- Court Supervision: Depending on your offense, you may be sentenced to probation or prison time.
- Community Service: As part of your court-ordered remediation, you may need to complete a certain number of community service hours.
- Substance Abuse Treatment: You may be required to undergo substance abuse treatment or attend AA meetings for a period of time.
- Ignition Interlock Device: You may need to install an ignition interlock device in your vehicle.
Take Steps to Avoid Serious Moving Violations in the Future
It goes without saying that, following your DUI, you should do your best to avoid serious motor vehicle violations in the future. These include activities like reckless driving and racing, as well as driving under the influence. In most states, a second DUI offense brings more serious consequences than the first.
Wait a Few Years, Then Shop for Coverage Again
Although a DUI is unquestionably serious, it’s not a life sentence. A first offense will eventually disappear from your driving record, usually after a decade or so. But you don’t have to wait that long to shop for insurance coverage again. Wait three to five years after securing your first post-DUI policy, then approach your insurer about upgrading to a lower-rate policy. You might be surprised by how receptive they are to your request.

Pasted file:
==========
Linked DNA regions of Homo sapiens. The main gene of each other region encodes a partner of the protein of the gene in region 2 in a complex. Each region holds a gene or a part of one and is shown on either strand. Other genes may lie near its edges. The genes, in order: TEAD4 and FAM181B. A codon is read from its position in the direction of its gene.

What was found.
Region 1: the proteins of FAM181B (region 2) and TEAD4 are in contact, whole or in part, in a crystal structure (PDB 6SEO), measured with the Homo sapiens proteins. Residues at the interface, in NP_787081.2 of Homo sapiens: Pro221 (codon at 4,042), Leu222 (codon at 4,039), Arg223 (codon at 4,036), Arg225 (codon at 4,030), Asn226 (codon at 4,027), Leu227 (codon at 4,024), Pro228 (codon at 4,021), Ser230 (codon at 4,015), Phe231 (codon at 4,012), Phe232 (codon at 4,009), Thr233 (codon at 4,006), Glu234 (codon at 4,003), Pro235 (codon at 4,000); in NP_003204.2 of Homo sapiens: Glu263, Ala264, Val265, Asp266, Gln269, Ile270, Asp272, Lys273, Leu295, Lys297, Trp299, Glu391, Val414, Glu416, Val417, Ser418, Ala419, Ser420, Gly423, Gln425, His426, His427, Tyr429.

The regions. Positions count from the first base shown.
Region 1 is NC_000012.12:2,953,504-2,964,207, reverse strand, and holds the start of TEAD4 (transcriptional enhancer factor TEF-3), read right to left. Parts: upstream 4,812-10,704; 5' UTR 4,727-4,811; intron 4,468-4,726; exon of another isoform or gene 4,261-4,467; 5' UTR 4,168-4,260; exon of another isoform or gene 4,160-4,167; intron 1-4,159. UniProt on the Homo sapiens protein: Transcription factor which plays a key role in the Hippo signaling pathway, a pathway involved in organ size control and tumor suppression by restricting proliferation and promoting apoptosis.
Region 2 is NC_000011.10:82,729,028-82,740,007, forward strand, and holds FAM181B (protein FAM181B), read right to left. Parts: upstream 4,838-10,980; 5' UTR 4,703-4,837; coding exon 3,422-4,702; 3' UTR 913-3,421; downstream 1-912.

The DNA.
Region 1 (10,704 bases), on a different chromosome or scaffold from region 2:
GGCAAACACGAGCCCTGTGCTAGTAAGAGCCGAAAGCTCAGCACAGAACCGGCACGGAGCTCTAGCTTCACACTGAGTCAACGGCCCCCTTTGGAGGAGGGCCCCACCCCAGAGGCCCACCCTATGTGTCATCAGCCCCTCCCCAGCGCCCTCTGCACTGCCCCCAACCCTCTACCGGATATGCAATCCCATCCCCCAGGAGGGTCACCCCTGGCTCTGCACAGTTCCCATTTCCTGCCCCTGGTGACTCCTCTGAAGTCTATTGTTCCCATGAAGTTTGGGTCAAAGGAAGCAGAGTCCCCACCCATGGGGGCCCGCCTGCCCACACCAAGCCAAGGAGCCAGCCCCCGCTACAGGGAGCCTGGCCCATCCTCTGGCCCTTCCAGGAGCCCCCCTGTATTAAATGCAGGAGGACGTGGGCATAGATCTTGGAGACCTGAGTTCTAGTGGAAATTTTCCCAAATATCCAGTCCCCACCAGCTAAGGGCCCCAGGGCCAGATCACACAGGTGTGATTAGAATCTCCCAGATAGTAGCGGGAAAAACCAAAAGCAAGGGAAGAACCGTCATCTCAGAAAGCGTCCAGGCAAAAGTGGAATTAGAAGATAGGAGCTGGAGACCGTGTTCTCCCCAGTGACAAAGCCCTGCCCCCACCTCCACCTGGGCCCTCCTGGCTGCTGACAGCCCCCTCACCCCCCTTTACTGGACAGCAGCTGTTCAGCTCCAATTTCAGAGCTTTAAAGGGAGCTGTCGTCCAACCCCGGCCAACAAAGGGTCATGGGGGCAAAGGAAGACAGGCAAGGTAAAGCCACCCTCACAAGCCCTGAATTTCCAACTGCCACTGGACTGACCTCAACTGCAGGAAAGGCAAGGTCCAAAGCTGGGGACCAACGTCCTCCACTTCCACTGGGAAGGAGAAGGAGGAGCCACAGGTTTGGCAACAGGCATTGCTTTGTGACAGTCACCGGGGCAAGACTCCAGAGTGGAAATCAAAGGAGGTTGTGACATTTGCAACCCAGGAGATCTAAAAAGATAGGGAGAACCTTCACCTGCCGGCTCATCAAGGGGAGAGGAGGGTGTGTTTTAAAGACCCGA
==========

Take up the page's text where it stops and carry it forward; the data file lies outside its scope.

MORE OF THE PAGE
We All Deserve a Second Chance
If you’re like most drivers, you probably feel a bit embarrassed about your DUI. Maybe you’re angry at yourself for getting into this position. These feelings are natural and totally understandable.
But you should also make room for another feeling: hope. As we’ve seen, a DUI isn’t a life sentence. You will get past this setback, just as you’ve overcome other setbacks in your life.
It’s also important to have realistic expectations about how things will proceed in the aftermath of your DUI conviction or plea. If you currently have insurance coverage, your insurer could take months or years (depending on the length of your policy period) to discover your DUI. During that time, your rates will remain at pre-DUI levels, although your risk of policy cancellation will be substantially higher (since many insurers have no qualms about cancelling policies outright).
At the very least, this interlude will give you time to prepare for what’s to come.